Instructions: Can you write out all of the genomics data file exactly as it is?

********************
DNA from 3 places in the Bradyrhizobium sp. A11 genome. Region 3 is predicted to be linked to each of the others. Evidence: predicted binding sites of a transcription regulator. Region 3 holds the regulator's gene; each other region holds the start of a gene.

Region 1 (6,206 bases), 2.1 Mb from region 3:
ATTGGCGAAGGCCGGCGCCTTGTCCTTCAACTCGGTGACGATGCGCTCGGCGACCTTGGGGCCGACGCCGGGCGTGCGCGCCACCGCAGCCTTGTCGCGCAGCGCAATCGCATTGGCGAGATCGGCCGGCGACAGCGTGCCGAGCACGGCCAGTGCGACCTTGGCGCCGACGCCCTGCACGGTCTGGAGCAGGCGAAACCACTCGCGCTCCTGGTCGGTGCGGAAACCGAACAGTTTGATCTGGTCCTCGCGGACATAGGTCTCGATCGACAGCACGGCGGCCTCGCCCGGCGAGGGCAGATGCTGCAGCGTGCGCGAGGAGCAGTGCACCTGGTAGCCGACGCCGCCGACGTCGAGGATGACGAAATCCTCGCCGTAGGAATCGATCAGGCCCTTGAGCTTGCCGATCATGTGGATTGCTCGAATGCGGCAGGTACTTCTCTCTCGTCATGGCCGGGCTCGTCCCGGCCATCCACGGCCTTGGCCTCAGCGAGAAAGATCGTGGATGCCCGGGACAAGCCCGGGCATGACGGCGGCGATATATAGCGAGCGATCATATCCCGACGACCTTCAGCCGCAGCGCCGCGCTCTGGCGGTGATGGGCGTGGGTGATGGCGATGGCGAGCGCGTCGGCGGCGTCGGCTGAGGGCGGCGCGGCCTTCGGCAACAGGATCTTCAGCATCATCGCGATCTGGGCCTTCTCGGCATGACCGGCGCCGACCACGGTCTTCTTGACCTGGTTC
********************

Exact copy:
DNA from 3 places in the Bradyrhizobium sp. A11 genome. Region 3 is predicted to be linked to each of the others. Evidence: predicted binding sites of a transcription regulator. Region 3 holds the regulator's gene; each other region holds the start of a gene.

Region 1 (6,206 bases), 2.1 Mb from region 3:
ATTGGCGAAGGCCGGCGCCTTGTCCTTCAACTCGGTGACGATGCGCTCGGCGACCTTGGGGCCGACGCCGGGCGTGCGCGCCACCGCAGCCTTGTCGCGCAGCGCAATCGCATTGGCGAGATCGGCCGGCGACAGCGTGCCGAGCACGGCCAGTGCGACCTTGGCGCCGACGCCCTGCACGGTCTGGAGCAGGCGAAACCACTCGCGCTCCTGGTCGGTGCGGAAACCGAACAGTTTGATCTGGTCCTCGCGGACATAGGTCTCGATCGACAGCACGGCGGCCTCGCCCGGCGAGGGCAGATGCTGCAGCGTGCGCGAGGAGCAGTGCACCTGGTAGCCGACGCCGCCGACGTCGAGGATGACGAAATCCTCGCCGTAGGAATCGATCAGGCCCTTGAGCTTGCCGATCATGTGGATTGCTCGAATGCGGCAGGTACTTCTCTCTCGTCATGGCCGGGCTCGTCCCGGCCATCCACGGCCTTGGCCTCAGCGAGAAAGATCGTGGATGCCCGGGACAAGCCCGGGCATGACGGCGGCGATATATAGCGAGCGATCATATCCCGACGACCTTCAGCCGCAGCGCCGCGCTCTGGCGGTGATGGGCGTGGGTGATGGCGATGGCGAGCGCGTCGGCGGCGTCGGCTGAGGGCGGCGCGGCCTTCGGCAACAGGATCTTCAGCATCATCGCGATCTGGGCCTTCTCGGCATGACCGGCGCCGACCACGGTCTTCTTGACCTGGTTC